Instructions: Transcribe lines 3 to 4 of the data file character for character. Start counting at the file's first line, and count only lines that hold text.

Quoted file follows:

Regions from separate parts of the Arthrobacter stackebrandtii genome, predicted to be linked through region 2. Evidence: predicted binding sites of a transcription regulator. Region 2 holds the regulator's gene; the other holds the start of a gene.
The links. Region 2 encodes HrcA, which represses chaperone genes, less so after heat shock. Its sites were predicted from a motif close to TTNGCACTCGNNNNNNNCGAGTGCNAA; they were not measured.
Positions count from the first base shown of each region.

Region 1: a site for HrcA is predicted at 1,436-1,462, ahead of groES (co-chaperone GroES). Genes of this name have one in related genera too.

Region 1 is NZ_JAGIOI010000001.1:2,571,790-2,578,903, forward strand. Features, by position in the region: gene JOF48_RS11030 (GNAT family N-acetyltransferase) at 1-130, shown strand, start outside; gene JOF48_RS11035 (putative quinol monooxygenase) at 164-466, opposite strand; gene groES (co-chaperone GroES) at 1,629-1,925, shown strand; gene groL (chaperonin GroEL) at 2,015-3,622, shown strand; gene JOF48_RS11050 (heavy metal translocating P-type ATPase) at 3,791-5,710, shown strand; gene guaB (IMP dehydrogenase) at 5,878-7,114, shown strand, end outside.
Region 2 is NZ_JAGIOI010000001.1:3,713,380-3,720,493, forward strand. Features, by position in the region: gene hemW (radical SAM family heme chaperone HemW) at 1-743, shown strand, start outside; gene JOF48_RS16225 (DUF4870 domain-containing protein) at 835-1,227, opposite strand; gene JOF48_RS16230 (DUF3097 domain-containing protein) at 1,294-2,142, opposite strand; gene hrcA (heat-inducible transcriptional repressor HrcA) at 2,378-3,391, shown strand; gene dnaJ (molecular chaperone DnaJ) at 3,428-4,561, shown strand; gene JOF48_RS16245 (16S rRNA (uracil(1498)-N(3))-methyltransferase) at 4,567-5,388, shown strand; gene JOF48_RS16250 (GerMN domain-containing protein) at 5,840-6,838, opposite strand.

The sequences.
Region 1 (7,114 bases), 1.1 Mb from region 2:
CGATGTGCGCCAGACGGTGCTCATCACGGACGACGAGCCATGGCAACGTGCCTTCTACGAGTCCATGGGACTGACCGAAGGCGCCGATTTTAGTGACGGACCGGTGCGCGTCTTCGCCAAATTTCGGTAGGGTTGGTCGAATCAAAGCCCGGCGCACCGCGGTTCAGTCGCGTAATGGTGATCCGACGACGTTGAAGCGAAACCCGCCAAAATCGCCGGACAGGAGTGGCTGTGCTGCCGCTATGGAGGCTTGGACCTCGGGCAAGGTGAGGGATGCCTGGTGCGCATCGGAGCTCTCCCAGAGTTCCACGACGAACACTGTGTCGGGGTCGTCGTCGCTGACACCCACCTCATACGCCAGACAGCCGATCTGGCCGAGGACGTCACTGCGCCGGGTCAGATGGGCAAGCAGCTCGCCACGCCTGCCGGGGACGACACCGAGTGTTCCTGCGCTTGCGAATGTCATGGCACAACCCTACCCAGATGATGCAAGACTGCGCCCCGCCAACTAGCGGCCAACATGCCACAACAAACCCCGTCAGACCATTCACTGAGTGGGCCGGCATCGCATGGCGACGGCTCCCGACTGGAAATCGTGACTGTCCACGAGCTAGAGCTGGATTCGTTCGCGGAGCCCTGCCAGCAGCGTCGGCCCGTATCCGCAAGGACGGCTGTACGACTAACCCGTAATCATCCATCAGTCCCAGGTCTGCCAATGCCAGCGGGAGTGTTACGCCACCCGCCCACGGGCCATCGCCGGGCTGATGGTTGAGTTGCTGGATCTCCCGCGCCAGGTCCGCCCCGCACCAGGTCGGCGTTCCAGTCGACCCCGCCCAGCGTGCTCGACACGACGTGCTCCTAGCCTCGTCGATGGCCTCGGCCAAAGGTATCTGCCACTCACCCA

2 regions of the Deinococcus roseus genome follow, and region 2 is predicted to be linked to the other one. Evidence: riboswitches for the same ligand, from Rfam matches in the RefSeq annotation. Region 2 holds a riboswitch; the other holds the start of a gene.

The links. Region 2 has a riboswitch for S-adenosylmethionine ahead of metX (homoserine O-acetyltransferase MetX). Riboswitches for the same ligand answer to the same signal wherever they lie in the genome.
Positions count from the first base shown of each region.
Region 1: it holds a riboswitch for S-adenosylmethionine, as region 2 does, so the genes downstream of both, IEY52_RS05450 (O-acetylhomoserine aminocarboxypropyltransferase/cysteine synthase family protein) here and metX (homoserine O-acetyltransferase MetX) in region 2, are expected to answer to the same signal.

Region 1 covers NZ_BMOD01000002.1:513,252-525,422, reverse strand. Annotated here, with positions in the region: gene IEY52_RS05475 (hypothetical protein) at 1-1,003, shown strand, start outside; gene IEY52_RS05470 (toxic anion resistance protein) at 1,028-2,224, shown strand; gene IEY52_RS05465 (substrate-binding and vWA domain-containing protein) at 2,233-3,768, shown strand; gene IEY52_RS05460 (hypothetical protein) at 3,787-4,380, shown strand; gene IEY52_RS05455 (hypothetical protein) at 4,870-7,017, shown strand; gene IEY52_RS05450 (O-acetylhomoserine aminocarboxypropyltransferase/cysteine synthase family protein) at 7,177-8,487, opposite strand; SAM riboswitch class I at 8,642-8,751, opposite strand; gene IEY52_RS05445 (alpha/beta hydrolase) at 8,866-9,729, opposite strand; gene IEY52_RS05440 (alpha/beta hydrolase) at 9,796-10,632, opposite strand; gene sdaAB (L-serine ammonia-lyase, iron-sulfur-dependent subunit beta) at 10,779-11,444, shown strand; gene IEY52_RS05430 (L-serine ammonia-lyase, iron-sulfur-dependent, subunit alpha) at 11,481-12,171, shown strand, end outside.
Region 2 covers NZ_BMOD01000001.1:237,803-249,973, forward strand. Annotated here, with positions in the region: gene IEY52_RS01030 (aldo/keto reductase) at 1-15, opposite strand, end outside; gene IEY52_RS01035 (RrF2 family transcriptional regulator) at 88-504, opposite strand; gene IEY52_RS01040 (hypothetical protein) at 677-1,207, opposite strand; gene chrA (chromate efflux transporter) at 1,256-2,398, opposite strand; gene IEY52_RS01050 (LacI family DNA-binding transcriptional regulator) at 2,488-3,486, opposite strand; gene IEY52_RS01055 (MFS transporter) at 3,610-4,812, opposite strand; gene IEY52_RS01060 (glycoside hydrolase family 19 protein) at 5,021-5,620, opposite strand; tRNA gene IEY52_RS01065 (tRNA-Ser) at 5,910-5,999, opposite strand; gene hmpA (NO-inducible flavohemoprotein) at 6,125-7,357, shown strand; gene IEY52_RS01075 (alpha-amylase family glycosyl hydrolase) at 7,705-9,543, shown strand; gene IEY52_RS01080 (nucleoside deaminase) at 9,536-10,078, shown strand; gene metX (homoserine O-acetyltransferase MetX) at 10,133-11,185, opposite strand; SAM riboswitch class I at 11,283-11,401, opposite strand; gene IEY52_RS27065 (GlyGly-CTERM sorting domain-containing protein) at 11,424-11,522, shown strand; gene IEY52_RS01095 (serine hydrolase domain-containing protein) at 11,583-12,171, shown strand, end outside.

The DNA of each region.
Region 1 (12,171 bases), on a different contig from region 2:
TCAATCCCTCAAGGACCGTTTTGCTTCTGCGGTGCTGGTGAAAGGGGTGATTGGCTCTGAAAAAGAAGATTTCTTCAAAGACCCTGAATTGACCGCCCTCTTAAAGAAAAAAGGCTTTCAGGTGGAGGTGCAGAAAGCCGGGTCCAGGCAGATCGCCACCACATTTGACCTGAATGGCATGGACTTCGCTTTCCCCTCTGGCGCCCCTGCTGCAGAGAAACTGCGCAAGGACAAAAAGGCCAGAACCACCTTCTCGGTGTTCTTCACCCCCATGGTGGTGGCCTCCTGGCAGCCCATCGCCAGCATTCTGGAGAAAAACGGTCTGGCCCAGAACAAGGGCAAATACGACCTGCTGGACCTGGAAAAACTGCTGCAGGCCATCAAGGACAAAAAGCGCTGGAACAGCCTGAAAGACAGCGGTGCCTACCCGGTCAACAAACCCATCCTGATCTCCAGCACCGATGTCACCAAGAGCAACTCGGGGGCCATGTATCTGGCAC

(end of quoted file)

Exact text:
Positions count from the first base shown of each region.

Region 1: a site for HrcA is predicted at 1,436-1,462, ahead of groES (co-chaperone GroES). Genes of this name have one in related genera too.